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Suk-Yee Li, Frederic K. C. Fung, Zhong Jie Fu, David Wong, Henry H. L. Chan, Amy C. Y. Lo; Anti-Inflammatory Effects of Lutein in Retinal Ischemic/Hypoxic Injury: In Vivo and In Vitro Studies. Invest. Ophthalmol. Vis. Sci. 2012;53(10):5976-5984. https://doi.org/10.1167/iovs.12-10007.
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Lutein protects retinal neurons by its anti-oxidative and anti-apoptotic properties in ischemia/reperfusion (I/R) injury while its anti-inflammatory effects remain unknown. As Müller cells play a critical role in retinal inflammation, the effect of lutein on Müller cells was investigated in a murine model of I/R injury and a culture model of hypoxic damage.
Unilateral retinal I/R was induced by a blockade of internal carotid artery using the intraluminal method in mice. Ischemia was maintained for 2 hours followed by 22 hours of reperfusion, during which either lutein (0.2 mg/kg) or vehicle was administered. Flash electroretinogram (flash ERG) and glial fibrillary acidic protein (GFAP) activation were assessed. Lutein's effect on Müller cells was further evaluated in immortalized rat Müller cells (rMC-1) challenged with cobalt chloride–induced hypoxia. Levels of IL-1β, cyclooxygenase-2 (Cox-2), TNFα, and nuclear factor–NF-kappa-B (NF-κB) were examined by Western blot analysis.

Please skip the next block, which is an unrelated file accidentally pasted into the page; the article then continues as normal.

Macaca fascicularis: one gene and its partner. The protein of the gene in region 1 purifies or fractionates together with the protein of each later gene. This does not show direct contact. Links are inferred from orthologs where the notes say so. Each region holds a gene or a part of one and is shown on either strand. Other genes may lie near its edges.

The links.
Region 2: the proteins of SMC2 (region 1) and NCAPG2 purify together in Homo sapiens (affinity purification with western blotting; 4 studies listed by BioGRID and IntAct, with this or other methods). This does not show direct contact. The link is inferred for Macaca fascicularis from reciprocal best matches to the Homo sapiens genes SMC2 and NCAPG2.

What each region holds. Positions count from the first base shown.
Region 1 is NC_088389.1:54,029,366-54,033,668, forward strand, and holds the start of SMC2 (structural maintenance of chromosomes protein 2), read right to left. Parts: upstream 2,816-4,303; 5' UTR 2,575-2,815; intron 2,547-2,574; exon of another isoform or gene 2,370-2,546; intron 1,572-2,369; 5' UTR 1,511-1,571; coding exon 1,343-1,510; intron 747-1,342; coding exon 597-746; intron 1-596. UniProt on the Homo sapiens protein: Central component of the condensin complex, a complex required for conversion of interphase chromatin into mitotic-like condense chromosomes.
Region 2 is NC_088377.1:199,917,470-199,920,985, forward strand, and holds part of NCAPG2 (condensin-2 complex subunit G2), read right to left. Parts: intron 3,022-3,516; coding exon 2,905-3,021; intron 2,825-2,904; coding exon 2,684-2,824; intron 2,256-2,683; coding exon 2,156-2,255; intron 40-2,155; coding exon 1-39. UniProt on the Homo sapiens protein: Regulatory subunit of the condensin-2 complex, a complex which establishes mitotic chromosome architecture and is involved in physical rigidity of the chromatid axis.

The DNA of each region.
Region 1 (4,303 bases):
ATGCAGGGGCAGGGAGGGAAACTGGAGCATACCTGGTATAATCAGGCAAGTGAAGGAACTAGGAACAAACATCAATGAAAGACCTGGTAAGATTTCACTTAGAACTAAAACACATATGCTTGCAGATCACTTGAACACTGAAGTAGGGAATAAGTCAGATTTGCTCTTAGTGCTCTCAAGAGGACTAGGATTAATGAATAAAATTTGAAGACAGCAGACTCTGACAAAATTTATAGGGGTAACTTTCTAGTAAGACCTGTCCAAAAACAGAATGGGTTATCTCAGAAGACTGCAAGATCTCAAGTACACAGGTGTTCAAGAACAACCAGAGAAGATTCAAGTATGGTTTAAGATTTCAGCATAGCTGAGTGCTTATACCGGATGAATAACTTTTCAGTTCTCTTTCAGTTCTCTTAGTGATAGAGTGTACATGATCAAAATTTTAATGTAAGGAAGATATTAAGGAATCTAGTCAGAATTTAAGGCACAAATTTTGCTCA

Lutein treatment minimized deterioration of b-wave/a-wave ratio and oscillatory potentials as well as inhibited up-regulation of GFAP in retinal I/R injury. In cultured Müller cells, lutein treatment increased cell viability and reduced level of nuclear NF-κB, IL-1β, and Cox-2, but not TNFα after hypoxic injury.
Reduced gliosis in I/R retina was observed with lutein treatment, which may contribute to preserved retinal function. Less production of pro-inflammatory factors from Müller cells suggested an anti-inflammatory role of lutein in retinal ischemic/hypoxic injury. Together with our previous studies, our results suggest that lutein protected the retina from ischemic/hypoxic damage by its anti-oxidative, anti-apoptotic, and anti-inflammatory properties.
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